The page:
Esomeprazole magnesium delayed-release capsules, amoxicillin, and clarithromycin triple therapy has been shown to be active against most strains of
Helicobacter pylori (H. pylori) in vitro and in clinical infections
Indications and Usage (1) and
Clinical Studies (14)].
Helicobacter pylori: Susceptibility testing of H. pylori isolates was performed for amoxicillin and clarithromycin using agar dilution methodology, and minimum inhibitory concentrations (MICs) were determined.
Pretreatment Resistance: Clarithromycin pretreatment resistance rate (MIC ≥ 1 mcg/mL) to H. pylori was 15% (66/445) at baseline in all treatment groups combined. A total of > 99% (394/395) of patients had H. pylori isolates that were considered to be susceptible (MIC ≤ 0.25 mcg/mL) to amoxicillin at baseline. One patient had a baseline H. pylori isolate with an amoxicillin MIC = 0.5 mcg/mL.
Clarithromycin Susceptibility Test Results and Clinical/Bacteriologic Outcomes: The baseline H. pylori clarithromycin susceptibility results and the H. pylori eradication results at the Day 38 visit are shown in the Table 8:
|Clarithromycin Pretreatment Results||H. pylori negative (Eradicated)||H. pylori positive (Not Eradicated) Post-treatment susceptibility results|
|S 2||I 2||R 2||No MIC|
|Susceptible 2 182||162||4||0||2||14|
|Intermediate 2 1||1||0||0||0||0|
|Resistant 2 29||13||1||0||13||2|
1. Includes only patients with pretreatment and post-treatment clarithromycin susceptibility test results
2. Susceptible (S) MIC ≤ 0.25 mcg/mL, Intermediate (I) MIC = 0.5 mcg/mL, Resistant (R) MIC ≥ 1 mcg/mL
Patients not eradicated of
H. pylori following esomeprazole magnesium delayed-release capsules/amoxicillin/clarithromycin triple therapy will likely have clarithromycin resistant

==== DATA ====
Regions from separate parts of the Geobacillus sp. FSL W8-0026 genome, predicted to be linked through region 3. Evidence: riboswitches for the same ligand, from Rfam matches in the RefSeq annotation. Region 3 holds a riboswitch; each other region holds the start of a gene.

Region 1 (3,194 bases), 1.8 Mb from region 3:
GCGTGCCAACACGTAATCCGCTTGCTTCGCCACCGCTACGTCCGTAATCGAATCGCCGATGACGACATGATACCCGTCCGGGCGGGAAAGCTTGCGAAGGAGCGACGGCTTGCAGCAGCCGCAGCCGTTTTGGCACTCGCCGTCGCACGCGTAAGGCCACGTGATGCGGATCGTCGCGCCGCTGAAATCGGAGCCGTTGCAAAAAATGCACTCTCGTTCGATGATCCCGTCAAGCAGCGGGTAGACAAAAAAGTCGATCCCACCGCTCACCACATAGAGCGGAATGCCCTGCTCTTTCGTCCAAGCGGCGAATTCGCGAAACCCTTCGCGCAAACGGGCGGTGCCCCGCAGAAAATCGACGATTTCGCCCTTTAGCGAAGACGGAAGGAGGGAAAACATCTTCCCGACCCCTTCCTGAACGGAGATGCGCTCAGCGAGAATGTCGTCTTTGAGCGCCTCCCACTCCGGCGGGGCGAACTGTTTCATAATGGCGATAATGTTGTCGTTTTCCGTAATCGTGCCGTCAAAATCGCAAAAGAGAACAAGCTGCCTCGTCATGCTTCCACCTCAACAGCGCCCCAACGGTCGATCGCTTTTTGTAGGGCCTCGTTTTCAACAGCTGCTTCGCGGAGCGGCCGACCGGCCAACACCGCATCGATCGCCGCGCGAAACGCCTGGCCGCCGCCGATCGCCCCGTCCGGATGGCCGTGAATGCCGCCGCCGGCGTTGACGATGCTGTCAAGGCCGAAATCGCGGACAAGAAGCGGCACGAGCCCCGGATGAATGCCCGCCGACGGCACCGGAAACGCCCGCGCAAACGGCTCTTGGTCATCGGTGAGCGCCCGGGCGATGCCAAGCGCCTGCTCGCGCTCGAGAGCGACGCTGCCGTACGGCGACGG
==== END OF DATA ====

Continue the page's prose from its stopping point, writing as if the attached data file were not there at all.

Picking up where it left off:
H. pylori isolates. Therefore, clarithromycin susceptibility testing should be done, when possible. Patients with clarithromycin resistant
H. pylori should not be re-treated with a clarithromycin-containing regimen.
Amoxicillin Susceptibility Test Results and Clinical/Bacteriological Outcomes:
In the esomeprazole magnesium delayed-release capsules/amoxicillin/clarithromycin clinical trials, 83% (176/212) of the patients in the esomeprazole magnesium delayed-release capsules/amoxicillin/clarithromycin treatment group who had pretreatment amoxicillin susceptible MICs (≤ 0.25 mcg/mL) were eradicated of H. pylori , and 17% (36/212) were not eradicated of H. pylori. Of the 36 patients who were not eradicated of H. pylori on triple therapy, 16 had no post-treatment susceptibility test results and 20 had post-treatment H. pylori isolates with amoxicillin susceptible MICs. Fifteen of the patients who were not eradicated of H. pylori on triple therapy also had post-treatment H. pylori isolates with clarithromycin resistant MICs. There were no patients with H. pylori isolates who developed treatment emergent resistance to amoxicillin.